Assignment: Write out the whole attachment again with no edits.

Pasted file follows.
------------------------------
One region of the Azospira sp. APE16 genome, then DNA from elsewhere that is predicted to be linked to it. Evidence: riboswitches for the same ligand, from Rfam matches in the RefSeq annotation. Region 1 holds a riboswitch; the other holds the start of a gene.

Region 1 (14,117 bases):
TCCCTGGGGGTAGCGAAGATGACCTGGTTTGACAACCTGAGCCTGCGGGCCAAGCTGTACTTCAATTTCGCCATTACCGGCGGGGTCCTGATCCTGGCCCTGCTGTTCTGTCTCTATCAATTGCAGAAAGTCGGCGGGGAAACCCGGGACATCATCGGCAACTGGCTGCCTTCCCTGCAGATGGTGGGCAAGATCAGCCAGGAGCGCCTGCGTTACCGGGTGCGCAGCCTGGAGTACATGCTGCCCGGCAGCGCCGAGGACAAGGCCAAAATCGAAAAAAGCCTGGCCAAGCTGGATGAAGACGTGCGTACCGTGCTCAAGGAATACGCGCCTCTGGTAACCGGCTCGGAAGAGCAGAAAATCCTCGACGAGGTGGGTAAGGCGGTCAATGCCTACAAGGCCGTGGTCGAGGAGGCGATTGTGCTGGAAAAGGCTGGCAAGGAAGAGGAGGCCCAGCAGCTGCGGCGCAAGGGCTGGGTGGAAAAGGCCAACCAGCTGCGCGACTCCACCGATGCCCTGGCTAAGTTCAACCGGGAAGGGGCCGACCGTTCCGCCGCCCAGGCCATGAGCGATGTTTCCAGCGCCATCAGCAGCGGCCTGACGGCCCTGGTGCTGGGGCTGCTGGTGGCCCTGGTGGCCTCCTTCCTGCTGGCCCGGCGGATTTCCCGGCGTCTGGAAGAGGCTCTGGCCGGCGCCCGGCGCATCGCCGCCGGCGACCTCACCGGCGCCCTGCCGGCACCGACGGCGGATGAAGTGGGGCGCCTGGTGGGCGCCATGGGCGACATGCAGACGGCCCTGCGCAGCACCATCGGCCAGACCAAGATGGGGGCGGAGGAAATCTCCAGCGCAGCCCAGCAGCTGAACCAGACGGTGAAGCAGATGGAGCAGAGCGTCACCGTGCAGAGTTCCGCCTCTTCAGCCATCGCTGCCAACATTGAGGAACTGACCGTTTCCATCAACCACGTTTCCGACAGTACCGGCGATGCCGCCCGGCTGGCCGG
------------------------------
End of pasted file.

One region of the Azospira sp. APE16 genome, then DNA from elsewhere that is predicted to be linked to it. Evidence: riboswitches for the same ligand, from Rfam matches in the RefSeq annotation. Region 1 holds a riboswitch; the other holds the start of a gene.

Region 1 (14,117 bases):
TCCCTGGGGGTAGCGAAGATGACCTGGTTTGACAACCTGAGCCTGCGGGCCAAGCTGTACTTCAATTTCGCCATTACCGGCGGGGTCCTGATCCTGGCCCTGCTGTTCTGTCTCTATCAATTGCAGAAAGTCGGCGGGGAAACCCGGGACATCATCGGCAACTGGCTGCCTTCCCTGCAGATGGTGGGCAAGATCAGCCAGGAGCGCCTGCGTTACCGGGTGCGCAGCCTGGAGTACATGCTGCCCGGCAGCGCCGAGGACAAGGCCAAAATCGAAAAAAGCCTGGCCAAGCTGGATGAAGACGTGCGTACCGTGCTCAAGGAATACGCGCCTCTGGTAACCGGCTCGGAAGAGCAGAAAATCCTCGACGAGGTGGGTAAGGCGGTCAATGCCTACAAGGCCGTGGTCGAGGAGGCGATTGTGCTGGAAAAGGCTGGCAAGGAAGAGGAGGCCCAGCAGCTGCGGCGCAAGGGCTGGGTGGAAAAGGCCAACCAGCTGCGCGACTCCACCGATGCCCTGGCTAAGTTCAACCGGGAAGGGGCCGACCGTTCCGCCGCCCAGGCCATGAGCGATGTTTCCAGCGCCATCAGCAGCGGCCTGACGGCCCTGGTGCTGGGGCTGCTGGTGGCCCTGGTGGCCTCCTTCCTGCTGGCCCGGCGGATTTCCCGGCGTCTGGAAGAGGCTCTGGCCGGCGCCCGGCGCATCGCCGCCGGCGACCTCACCGGCGCCCTGCCGGCACCGACGGCGGATGAAGTGGGGCGCCTGGTGGGCGCCATGGGCGACATGCAGACGGCCCTGCGCAGCACCATCGGCCAGACCAAGATGGGGGCGGAGGAAATCTCCAGCGCAGCCCAGCAGCTGAACCAGACGGTGAAGCAGATGGAGCAGAGCGTCACCGTGCAGAGTTCCGCCTCTTCAGCCATCGCTGCCAACATTGAGGAACTGACCGTTTCCATCAACCACGTTTCCGACAGTACCGGCGATGCCGCCCGGCTGGCCGG